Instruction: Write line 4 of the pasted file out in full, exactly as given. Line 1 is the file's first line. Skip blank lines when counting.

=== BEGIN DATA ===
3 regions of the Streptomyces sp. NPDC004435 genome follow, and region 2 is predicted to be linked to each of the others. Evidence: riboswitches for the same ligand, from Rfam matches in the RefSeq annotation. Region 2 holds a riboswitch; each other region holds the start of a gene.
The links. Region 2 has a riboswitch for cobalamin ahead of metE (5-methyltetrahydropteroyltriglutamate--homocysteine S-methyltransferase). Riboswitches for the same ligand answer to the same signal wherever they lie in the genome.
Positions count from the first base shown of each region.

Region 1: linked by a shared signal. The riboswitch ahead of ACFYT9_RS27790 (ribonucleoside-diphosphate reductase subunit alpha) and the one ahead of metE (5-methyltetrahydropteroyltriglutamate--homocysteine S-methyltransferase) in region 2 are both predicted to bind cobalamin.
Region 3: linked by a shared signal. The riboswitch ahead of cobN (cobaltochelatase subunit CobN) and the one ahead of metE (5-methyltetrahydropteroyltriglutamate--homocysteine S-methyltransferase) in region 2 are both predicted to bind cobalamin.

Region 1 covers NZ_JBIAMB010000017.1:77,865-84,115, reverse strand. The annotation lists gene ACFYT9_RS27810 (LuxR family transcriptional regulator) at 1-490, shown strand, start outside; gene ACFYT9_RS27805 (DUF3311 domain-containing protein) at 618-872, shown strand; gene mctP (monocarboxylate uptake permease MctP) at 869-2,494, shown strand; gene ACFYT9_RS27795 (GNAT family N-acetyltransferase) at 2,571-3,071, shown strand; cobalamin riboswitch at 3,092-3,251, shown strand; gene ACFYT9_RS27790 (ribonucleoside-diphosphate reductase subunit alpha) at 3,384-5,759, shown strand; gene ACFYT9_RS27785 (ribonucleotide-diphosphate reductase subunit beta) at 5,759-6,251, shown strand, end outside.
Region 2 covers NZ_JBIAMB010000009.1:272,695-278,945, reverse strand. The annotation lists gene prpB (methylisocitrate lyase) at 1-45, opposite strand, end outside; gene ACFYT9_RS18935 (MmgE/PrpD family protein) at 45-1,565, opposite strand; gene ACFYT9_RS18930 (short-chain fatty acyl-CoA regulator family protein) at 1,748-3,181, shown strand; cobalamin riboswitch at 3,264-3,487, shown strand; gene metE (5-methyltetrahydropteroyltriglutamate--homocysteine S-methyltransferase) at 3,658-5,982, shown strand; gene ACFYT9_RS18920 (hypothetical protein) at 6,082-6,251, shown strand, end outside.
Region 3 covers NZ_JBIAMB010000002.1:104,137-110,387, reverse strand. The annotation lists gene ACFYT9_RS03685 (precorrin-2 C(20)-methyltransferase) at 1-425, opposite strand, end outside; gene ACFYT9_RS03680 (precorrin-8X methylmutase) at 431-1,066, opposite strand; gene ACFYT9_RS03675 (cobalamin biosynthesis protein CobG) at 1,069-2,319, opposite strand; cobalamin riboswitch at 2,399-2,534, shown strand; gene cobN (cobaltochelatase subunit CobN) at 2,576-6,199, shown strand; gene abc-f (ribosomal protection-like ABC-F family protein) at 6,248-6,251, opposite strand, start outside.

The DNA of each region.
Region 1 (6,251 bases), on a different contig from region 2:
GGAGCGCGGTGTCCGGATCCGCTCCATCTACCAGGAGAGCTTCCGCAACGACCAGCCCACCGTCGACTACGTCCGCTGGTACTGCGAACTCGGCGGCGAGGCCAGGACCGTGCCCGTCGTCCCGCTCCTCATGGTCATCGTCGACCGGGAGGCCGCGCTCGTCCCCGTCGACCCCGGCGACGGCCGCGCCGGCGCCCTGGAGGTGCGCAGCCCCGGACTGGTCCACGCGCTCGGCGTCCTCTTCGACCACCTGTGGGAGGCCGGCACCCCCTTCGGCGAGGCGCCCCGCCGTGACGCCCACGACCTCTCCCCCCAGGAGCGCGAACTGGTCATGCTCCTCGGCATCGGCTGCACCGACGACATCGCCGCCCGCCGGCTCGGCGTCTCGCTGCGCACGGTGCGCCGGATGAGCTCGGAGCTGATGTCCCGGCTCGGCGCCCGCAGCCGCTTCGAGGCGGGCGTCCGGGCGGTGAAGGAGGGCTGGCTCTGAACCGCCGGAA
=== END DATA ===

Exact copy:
Region 1: linked by a shared signal. The riboswitch ahead of ACFYT9_RS27790 (ribonucleoside-diphosphate reductase subunit alpha) and the one ahead of metE (5-methyltetrahydropteroyltriglutamate--homocysteine S-methyltransferase) in region 2 are both predicted to bind cobalamin.